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15 October 2012 On-orbit solar calibration methods using the Clouds and Earth's Radiant Energy System (CERES) in-flight calibration system
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The Clouds and Earth's Radiant Energy System (CERES) scanning thermistor bolometers measure earth-reflected solar and earth-emitted longwaveradiances, at the top- of-the-atmosphere. The bolometers measure the earthradiances in the broadband shortwave solar (0.3-5.0 microns) and total (0.3-<100 microns) spectral bands as well as in the 8-<12 microns water vapor window spectral band over geographical footprints as small as 10 kilometers at nadir. December 1999, the second and third set of CERES bolometers was launchedon the Earth Observing Mission Terra Spacecraft. May 2003, the fourth and fifth set of bolometers was launched on the Earth Observing Mission Aqua Spacecraft. Recently, (October 2011) the sixth instrument was launched on the National Polar-orbiting Operational Environmental Satellite System Preparatory Project (Suomi NPP) Spacecraft. Ground vacuum calibrations define the initial count conversion coefficients that are used to convert the bolometer output voltages into filtered earth radiances. The mirror attenuator mosaic (MAM), a solar diffuser plate, was built into the CERES instrument package calibration system in order to define in-orbit shifts or drifts in the sensor responses. The shortwave and shortwave part of the total sensors are calibrated using the solar radiances reflected from the MAM's. Each MAM consists of baffle-solar diffuser plate systems, which guide incoming solar radiances into the instrument fields of view of the shortwave and total wave sensor units. The MAM diffuser reflecting type surface consists of an array of spherical aluminum mirror segments, which are separated by a Merck Black A absorbing surface, overcoated with SIOx (SIO2 for PFM). Thermistors are located in each MAM plate and the total channel baffle. The CERES MAM is designed to yield calibration precisions approaching .5 percent for the total and shortwave detectors. In this presentation, the MAM solar calibration contrasting procedures will be presented along with on-orbit measurements for the eleven years the CERES instruments have been on-orbit. A switch to an azimuth rotation raster scan of the Sun rather than a fixed azimuth rotating elevation scan will be discussed. Comparisons are also made between the Terra, Aqua, and Suomi NPP CERES instruments during their MAM solar calibrations and total solar irradiance experimental results to determine how precise the CERES solar calibration facilities are at tracking the sun's irradiance.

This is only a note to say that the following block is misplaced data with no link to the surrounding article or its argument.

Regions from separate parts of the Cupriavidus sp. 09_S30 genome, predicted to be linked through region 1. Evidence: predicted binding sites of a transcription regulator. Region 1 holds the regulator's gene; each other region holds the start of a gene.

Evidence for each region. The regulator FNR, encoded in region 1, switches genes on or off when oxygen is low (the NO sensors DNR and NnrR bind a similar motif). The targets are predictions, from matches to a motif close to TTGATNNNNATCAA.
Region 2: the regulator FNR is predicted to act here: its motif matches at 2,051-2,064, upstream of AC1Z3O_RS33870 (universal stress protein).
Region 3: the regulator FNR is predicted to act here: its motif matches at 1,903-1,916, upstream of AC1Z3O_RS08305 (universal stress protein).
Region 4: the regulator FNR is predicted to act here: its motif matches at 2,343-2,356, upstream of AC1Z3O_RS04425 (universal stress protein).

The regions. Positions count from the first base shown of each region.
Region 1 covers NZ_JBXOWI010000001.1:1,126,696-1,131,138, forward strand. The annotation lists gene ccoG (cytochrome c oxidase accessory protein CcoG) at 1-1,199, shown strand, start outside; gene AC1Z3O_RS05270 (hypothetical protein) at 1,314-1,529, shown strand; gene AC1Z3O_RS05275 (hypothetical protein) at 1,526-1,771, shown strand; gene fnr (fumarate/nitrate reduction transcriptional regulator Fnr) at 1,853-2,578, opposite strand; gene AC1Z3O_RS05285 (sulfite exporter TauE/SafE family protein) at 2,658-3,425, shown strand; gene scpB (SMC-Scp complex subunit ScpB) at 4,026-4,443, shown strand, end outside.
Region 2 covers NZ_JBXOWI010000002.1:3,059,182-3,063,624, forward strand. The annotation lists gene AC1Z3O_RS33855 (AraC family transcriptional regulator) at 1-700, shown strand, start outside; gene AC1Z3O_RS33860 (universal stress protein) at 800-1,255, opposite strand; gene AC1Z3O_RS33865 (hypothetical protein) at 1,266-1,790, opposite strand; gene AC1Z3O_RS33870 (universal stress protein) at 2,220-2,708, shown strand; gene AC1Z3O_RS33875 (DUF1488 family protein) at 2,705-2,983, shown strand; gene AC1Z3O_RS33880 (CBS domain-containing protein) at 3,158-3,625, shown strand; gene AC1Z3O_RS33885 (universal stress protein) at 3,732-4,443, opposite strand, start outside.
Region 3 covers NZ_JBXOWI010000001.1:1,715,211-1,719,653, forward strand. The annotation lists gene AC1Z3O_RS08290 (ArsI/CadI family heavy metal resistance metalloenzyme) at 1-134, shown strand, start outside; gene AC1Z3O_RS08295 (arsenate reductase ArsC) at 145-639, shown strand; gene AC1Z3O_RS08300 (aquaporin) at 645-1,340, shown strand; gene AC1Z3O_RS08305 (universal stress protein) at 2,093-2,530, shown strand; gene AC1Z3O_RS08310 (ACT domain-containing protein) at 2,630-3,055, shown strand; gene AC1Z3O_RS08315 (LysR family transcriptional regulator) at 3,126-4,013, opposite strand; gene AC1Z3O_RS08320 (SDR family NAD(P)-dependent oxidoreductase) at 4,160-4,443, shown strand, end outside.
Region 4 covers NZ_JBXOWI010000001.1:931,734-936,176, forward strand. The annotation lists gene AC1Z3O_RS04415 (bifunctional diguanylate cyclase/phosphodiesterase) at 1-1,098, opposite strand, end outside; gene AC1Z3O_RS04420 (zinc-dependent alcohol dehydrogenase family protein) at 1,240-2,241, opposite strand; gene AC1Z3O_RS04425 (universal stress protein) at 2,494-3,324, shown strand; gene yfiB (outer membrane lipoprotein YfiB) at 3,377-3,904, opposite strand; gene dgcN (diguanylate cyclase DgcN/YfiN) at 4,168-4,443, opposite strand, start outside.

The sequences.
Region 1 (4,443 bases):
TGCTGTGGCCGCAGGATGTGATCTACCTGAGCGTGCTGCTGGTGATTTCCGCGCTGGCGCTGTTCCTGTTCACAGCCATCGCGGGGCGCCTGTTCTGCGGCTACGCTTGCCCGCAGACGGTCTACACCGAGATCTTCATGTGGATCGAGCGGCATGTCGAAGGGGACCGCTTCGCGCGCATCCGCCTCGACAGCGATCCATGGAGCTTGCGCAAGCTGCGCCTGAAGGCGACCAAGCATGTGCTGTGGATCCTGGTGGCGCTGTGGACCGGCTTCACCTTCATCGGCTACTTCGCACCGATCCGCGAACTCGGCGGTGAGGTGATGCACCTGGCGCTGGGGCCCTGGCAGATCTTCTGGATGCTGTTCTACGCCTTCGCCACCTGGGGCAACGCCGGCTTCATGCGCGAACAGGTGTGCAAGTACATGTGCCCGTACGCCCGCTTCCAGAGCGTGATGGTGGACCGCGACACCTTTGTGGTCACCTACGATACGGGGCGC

© (2012) COPYRIGHT Society of Photo-Optical Instrumentation Engineers (SPIE). Downloading of the abstract is permitted for personal use only.
Robert S. Wilson, Kory J. Priestley, Susan Thomas, and Phillip Hess "On-orbit solar calibration methods using the Clouds and Earth's Radiant Energy System (CERES) in-flight calibration system", Proc. SPIE 8510, Earth Observing Systems XVII, 851003 (15 October 2012);

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